Question: Is the kohen allowed to start preparing for Birkas Kohanim before the chazan recites HaKeil HaKadosh during Chazaras HaShatz?
Short Answer: The Mishnas Yosef rules that the kohen may start walking to wash his hands before HaKeil HaKadosh if he otherwise would not have time to wash his hands before Birkas Kohanim.
I. Waiting Until HaKeil HaKadosh
The Elya Rabbah (Orach Chayim 95:7) writes that one should keep his feet together during K’dushah until after the chazan recites HaKeil HaKadosh. This opinion is cited approvingly by the Kaf HaChayim (95:16).
The Mishnas Yosef (5:27:16-17) discusses a case where a person happens to walk by a shul when they are saying K’dushah (and thus stops to join them as is required) but he cannot hear the chazan. In other words, he is only stopped and answering based upon the congregants, whom he knows are up to K’dushah. The Mishnas Yosef queries whether such a person needs to wait until the chazan finishes HaKeil HaKadosh to continue on his way, or whether he may continue on his way immediately after K’dushah (“Yimloch...”) is finished.
The Mishnas Yosef explains that this question really depends on the nature of the brachah of HaKeil HaKadosh: Is it an extension of K’dushah, such that if you must stop for K’dushah, you must also stop for HaKeil HaKadosh, even if you don’t actually hear it being recited? Or is it a separate obligation to stop for HaKeil HaKadosh, but this obligation only exists if you actually hear HaKeil HaKadosh?
The former option, that HaKeil HaKadosh is part of K’dushah, is more correct, writes the Mishnas Yosef. Accordingly, the Mishnas Yosef himself would stop until after HaKeil HaKadosh is completed.
II. Another Application
There is another application of the above query. A person in the middle of Sh’moneh Esrei must stop and be silent during K’dushah (assuming he is not toward the end of Sh’moneh Esrei). But must he remain silent – and continue to pause his own Sh’moneh Esrei – even while the chazan is reciting HaKeil HaKadosh?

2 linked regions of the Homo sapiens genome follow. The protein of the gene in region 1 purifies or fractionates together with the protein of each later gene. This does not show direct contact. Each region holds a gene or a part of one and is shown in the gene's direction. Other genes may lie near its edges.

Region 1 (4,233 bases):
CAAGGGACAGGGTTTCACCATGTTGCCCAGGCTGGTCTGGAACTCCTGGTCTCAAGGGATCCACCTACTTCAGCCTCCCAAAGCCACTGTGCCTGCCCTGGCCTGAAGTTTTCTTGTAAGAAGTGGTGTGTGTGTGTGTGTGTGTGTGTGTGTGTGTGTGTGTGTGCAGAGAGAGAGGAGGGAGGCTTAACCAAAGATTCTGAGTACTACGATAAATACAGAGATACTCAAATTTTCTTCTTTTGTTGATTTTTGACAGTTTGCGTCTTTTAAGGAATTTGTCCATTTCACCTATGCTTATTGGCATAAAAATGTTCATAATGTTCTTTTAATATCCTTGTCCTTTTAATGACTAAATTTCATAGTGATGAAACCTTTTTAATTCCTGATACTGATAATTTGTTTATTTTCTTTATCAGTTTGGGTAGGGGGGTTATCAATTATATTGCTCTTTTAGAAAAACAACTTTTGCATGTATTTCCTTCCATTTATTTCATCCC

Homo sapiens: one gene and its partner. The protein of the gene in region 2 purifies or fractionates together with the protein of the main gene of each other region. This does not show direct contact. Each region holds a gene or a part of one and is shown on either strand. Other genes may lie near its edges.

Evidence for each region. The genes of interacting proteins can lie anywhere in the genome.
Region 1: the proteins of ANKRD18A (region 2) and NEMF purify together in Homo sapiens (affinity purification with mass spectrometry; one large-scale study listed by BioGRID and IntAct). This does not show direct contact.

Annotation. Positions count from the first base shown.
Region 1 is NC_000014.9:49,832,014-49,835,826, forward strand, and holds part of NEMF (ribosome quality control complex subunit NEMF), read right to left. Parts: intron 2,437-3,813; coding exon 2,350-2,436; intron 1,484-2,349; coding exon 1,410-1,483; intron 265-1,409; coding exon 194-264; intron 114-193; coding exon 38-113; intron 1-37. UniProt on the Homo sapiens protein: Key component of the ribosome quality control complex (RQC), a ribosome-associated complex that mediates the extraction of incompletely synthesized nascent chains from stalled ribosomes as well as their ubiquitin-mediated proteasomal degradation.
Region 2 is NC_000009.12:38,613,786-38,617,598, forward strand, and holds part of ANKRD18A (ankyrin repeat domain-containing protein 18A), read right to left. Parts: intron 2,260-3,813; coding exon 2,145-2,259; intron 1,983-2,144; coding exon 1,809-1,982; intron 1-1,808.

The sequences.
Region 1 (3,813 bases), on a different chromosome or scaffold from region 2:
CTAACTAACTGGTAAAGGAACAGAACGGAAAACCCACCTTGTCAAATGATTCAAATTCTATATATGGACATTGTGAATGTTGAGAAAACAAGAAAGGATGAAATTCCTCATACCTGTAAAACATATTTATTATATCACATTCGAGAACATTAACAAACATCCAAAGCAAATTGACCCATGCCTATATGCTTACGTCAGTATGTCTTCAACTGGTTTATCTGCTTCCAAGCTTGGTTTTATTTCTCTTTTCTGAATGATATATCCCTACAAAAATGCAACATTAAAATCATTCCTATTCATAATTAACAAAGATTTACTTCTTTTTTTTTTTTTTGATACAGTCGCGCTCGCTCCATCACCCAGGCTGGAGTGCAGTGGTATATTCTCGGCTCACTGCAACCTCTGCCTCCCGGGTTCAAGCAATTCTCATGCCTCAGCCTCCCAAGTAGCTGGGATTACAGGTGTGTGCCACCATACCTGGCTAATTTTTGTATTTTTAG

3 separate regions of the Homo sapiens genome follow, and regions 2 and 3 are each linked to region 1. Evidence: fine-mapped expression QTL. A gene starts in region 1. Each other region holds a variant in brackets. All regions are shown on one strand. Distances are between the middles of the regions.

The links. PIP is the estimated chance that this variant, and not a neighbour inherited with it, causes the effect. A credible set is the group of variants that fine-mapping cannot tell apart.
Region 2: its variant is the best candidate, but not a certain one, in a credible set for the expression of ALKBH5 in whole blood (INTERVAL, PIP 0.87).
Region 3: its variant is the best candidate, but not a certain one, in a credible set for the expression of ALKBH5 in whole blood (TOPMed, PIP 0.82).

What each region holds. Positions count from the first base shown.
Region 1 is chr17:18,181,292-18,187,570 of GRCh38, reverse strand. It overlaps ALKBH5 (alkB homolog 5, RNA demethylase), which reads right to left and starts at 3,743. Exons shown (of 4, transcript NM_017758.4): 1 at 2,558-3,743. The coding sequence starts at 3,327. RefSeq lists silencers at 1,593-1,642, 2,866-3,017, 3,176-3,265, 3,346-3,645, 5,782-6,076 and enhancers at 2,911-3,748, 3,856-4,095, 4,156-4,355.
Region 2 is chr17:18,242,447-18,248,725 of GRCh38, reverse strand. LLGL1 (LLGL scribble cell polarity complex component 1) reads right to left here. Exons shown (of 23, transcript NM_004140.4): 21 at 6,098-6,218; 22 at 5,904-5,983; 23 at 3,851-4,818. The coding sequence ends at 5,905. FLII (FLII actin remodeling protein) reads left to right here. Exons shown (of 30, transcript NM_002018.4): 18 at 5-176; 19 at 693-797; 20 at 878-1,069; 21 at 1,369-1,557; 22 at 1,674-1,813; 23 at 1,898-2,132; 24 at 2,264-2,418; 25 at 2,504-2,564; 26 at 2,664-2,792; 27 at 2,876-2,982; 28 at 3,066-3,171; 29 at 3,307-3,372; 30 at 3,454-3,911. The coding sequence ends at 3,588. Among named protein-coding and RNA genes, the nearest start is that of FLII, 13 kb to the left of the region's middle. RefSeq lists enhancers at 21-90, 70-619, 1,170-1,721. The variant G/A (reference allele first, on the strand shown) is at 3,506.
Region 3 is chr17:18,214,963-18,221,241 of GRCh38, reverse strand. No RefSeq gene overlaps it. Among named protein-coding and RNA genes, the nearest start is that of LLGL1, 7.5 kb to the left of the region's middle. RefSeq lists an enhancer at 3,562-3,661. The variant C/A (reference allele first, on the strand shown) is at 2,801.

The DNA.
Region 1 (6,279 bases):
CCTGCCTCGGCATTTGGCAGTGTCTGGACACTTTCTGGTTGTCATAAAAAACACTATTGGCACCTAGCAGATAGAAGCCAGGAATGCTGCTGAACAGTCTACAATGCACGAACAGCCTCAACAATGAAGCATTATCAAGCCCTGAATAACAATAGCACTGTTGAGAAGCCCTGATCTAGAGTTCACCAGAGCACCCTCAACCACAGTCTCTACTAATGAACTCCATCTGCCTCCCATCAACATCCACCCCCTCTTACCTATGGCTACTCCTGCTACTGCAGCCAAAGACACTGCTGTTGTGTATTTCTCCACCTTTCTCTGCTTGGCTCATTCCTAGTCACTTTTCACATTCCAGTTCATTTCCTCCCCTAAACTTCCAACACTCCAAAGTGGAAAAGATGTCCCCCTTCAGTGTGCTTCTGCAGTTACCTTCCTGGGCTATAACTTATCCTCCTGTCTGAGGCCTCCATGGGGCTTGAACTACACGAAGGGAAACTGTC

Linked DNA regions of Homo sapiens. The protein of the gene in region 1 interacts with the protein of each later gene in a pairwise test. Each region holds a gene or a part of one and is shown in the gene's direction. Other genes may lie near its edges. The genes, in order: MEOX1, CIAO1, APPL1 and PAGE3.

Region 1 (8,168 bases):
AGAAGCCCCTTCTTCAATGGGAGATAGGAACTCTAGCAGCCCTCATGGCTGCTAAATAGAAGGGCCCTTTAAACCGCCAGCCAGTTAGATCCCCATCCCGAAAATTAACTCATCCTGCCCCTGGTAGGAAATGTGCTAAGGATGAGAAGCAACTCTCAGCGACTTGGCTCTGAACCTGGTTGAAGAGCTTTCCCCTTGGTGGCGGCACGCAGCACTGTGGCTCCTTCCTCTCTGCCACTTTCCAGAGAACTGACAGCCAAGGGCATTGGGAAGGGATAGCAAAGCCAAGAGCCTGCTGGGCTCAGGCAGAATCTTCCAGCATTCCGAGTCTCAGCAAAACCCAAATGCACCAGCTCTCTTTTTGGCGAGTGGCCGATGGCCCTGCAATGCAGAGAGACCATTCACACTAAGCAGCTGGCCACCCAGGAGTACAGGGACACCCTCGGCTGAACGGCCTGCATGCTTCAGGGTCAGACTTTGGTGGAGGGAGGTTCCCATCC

The Mishnas Yosef notes that, according to the first opinion, that HaKeil HaKadosh is part of K’dushah, the person should truly be silent until after HaKeil HaKadosh. Indeed, the Rama (Orach Chayim 109:2) writes that he should be silent until “after K’dushah and HaKeil HaKadosh.”
III. Birkas Kohanim
Based upon the above, that the Rama holds that HaKeil HaKadosh is part of K’dushah, should the kohen remain with his feet together until HaKeil HaKadosh, even if this means that he risks not being able to properly wash his hands before Birkas Kohanim?
The Mishnas Yosef says, no, it is certainly better for the kohen to start walking to wash his hands while HaKeil HaKadosh is still being recited if he otherwise risks not washing his hands. Indeed, the language of the Elyah Rabbah is that it is “good” to remain standing with your feet together until after HaKeil HaKadosh. Washing your hands before Birkas Kohanim, as discussed in previous articles, is obligatory (see the Shulchan Aruch, Orach Chayim 128:6). While you may rely upon n’tilas yadayim in the morning in some instances, it is certainly better to wash right before Birkas Kohanim, even if that means that the kohanim need to start walking to the sink before the end of HaKeil HaKadosh.
Next Week’s Topic: May a kohen recite Birkas Kohanim during his year of aveilus?